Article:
CSU has always appealed to me — my older sister went here — but I grew up in Boulder and after high school I wanted to get out of Colorado for a little bit. I spent my first year studying in Northern California, but I didn’t feel like it was the right place for me. After my first year I left California and worked as a waitress for six months, back in Boulder, in order to finance a six-month backpacking trip throughout Southeast Asia and Europe. When I came home from that amazing trip I knew Fort Collins was where I wanted to be. Colorado is a hard state to leave for too long!

Favorite English teacher, class, assignment?

All the English professors I’ve had at CSU so far have been amazing; it’s hard to choose just one! But taking Intermediate Creative Non-Fiction with E.J. Levy was, without a doubt, one of the most educational and inspirational experiences thus far in my writing career. Levy consistently provided us with readings by phenomenal authors and was always encouraging us to expand our ideas and break away from our comfort zones. Writing my memoir for her class and having the experience of workshopping everyone’s material was great. I also have to give a special shoutout to Rebecca Kennedy and Jeremy Proctor. I have taken two classes with each of them and would gladly take more; they’re both great professors!

You are currently studying abroad in New Zealand. Tell us more about that!

Yes! I am studying abroad in Wellington, New Zealand. I just finished a two-week journey throughout the glorious South Island; the scenery here is truly unbelievable! Wellington is the capital of New Zealand and it is a phenomenal city. It is bursting with cafes, restaurants and art galleries. It is a city buzzing with life and art; the perfect place to get inspired! New Zealand is a beautiful country — there are mountains and volcanoes, beaches and beautiful clear water. Plus, everyone is so laid-back and friendly. We try and go on adventures every weekend. The exploration is endless! Everyone who has an opportunity to come here definitely should.

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What classes are you taking?

I am focusing on my Media Studies minor while I’m here and taking Gender and Race in the Media, Communication and Technological Change, and Television Studies. But I also chose to take a class called Life Writing, which is a part of creative non-fiction, but focuses more on writing about others instead of yourself — biography, family memoir, etc. — which is new for me. My class is only about 12 students, which makes it perfect for discussing everyone’s writing and ideas. We don’t even have desks! We sit in chairs in a circle, or on pillows on the floor, it’s great!

What are you reading/writing? What are you currently working on?

I just finished Wild by Cheryl Strayed and Stardust by Neil Gaiman. Now, funnily enough, I’m reading Love, in Theory by our very own E.J. Levy! I’m also working on Neverwhere by Neil Gaiman. I just kind of discovered his writing and am on a bit of a Gaiman-binge.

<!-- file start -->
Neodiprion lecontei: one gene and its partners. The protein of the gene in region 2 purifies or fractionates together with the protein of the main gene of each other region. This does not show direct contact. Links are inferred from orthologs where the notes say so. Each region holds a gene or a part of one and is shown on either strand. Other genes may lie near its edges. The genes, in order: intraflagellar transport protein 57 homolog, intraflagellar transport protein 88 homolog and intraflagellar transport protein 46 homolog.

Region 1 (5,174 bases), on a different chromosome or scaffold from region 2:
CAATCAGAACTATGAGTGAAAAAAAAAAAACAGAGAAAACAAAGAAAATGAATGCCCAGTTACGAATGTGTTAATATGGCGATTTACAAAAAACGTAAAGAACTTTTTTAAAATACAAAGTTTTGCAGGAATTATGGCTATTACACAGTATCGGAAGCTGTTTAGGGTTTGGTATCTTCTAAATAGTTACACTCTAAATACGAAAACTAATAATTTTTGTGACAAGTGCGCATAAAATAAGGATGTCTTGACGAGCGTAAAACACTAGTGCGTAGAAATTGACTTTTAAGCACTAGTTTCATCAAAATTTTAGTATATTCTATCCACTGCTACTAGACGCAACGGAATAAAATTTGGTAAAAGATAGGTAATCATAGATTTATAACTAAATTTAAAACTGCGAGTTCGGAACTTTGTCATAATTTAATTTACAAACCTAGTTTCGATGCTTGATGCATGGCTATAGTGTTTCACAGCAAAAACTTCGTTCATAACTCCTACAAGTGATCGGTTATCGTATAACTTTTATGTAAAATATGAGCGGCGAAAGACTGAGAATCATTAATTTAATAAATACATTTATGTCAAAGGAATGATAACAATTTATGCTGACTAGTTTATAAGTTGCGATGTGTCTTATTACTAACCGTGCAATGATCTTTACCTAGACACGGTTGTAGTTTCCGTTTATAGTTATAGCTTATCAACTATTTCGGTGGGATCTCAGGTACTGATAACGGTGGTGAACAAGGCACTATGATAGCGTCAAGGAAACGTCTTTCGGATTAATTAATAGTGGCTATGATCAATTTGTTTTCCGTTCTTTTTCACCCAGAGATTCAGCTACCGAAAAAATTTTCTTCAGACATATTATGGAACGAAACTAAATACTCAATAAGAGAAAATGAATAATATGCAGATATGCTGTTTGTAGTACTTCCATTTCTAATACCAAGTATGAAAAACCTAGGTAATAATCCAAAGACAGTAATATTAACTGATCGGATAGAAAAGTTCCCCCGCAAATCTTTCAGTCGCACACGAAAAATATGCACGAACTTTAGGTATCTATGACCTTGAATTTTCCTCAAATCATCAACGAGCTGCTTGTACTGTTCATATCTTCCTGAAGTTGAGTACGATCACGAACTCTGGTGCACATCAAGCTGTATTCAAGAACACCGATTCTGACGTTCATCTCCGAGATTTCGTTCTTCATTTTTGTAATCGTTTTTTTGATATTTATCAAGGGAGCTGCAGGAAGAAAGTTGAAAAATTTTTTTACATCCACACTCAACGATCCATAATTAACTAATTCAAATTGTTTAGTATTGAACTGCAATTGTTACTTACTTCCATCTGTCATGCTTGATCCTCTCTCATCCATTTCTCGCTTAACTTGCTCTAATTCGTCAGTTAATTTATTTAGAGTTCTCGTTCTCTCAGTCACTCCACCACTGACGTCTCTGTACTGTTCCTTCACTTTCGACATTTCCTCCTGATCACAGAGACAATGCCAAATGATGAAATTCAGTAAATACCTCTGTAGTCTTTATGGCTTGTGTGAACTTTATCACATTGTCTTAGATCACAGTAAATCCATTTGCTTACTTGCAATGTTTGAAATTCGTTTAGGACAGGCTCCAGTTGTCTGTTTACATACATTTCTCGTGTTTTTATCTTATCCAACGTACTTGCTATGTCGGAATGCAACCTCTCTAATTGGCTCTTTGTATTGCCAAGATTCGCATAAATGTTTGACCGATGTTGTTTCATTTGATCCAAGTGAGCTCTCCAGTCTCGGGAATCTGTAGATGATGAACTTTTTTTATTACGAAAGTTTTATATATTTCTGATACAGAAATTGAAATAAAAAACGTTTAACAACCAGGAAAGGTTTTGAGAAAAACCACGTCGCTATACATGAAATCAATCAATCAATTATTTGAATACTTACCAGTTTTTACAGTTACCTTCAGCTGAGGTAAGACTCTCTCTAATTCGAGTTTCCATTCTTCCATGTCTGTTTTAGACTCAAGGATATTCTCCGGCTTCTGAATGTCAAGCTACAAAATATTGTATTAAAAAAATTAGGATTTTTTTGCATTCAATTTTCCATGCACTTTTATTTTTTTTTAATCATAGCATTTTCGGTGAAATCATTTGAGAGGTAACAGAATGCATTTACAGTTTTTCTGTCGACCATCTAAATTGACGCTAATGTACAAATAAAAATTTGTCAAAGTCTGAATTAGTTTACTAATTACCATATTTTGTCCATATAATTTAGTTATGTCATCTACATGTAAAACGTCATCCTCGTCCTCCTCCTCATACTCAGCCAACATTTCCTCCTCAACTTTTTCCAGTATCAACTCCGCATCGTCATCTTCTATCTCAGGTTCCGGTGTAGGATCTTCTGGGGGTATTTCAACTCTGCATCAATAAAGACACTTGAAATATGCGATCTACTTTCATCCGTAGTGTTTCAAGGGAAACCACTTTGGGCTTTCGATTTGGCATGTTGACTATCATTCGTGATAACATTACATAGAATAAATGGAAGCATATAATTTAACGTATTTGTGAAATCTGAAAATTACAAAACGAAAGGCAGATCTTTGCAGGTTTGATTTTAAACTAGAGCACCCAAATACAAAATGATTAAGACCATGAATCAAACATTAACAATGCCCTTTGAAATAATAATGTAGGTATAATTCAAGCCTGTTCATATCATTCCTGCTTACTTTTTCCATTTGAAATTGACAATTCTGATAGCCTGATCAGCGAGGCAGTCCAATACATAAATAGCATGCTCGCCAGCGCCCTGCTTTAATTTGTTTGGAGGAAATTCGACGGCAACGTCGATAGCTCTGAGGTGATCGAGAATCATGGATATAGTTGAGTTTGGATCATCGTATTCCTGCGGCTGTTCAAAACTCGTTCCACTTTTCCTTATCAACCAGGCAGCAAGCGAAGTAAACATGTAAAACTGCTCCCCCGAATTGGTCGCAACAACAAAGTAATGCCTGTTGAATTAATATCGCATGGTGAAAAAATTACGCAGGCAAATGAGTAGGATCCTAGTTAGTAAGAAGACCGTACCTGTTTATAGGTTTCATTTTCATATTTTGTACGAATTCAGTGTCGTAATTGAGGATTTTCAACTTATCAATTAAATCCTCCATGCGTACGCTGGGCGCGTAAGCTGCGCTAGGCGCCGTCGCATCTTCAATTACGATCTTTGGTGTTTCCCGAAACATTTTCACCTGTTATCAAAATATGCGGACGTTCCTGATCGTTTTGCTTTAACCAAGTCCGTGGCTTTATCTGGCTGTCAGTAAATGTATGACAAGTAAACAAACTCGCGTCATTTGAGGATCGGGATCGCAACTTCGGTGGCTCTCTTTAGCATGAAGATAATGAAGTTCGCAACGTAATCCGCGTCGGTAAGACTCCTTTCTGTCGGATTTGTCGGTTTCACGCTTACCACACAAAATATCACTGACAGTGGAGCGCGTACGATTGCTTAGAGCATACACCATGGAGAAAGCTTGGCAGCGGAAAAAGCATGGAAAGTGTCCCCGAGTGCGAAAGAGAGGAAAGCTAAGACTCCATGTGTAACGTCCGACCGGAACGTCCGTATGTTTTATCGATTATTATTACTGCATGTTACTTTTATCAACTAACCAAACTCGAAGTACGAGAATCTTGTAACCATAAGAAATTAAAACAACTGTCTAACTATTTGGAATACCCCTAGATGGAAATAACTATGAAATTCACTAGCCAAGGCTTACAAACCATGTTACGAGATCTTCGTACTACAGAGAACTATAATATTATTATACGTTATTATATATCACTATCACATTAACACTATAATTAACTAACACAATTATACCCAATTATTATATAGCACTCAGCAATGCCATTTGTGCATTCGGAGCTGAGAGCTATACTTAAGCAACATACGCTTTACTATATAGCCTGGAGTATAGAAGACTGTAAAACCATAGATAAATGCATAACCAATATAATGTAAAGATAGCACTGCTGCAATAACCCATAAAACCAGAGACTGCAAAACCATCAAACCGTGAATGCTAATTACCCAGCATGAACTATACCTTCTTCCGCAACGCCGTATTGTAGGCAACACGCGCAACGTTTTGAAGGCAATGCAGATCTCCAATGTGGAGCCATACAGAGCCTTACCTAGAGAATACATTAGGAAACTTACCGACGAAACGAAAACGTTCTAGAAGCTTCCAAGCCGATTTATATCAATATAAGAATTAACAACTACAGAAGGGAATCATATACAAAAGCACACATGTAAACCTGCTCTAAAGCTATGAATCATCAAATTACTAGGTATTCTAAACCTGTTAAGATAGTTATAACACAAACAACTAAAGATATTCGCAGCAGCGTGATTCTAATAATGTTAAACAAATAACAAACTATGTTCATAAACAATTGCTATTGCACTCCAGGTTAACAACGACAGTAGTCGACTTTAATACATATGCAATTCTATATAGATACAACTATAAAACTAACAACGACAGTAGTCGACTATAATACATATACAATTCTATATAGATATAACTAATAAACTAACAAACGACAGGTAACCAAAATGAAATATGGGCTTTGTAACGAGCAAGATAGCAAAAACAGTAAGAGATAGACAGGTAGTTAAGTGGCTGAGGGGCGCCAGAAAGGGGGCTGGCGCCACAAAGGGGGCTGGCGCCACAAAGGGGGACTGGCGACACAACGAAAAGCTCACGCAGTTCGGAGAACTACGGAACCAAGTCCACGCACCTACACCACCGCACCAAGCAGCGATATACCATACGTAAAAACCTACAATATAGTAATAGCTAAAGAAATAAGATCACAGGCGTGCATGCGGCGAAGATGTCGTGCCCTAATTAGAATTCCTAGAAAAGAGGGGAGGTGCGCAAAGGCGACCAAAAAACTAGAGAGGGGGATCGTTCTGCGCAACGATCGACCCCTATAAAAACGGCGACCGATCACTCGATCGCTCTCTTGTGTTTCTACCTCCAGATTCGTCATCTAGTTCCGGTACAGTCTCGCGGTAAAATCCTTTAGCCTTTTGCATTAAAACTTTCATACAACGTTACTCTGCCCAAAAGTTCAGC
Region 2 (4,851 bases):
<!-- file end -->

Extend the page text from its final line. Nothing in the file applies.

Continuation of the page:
Last year I started my very own website, an online journal titled Joke Life (www.jokelife.co). It is a place where I can publish my own pieces of writing and a platform for other young writers to showcase their work as well. In addition to short pieces of writing I also interviews various different types of artists — musicians, photographers, painters. So I am always working on that. It is a great way to motivate myself to keep writing and practicing and also, hopefully, to help some other young people get their work out there!

What is your favorite book and/or who is your favorite author?

This is a seriously hard question to answer, so I am going to cheat a little bit and go with the Harry Potter series by JK Rowling :). But overall I really like reading memoir, since that’s the writing style closest to my own.


My mom always told me that language is the most beautiful and important thing in the world. It is not only the most prominent way in which we express ourself, but it has the ability to transport us, to teach us, to entertain us, to move us. Studying English is about more than just reading and writing — it teaches you how to think in new ways; it shows you so many different perspectives. It gives you an insight into how all sorts of people experience the world; their thoughts, and their imaginings of the past, present and future. Studying English is the ultimate teacher of human experience, and since we are humans, who are having this experience on earth, I would argue studying English, or at least dipping your toes into it, is one of the most important things you can do.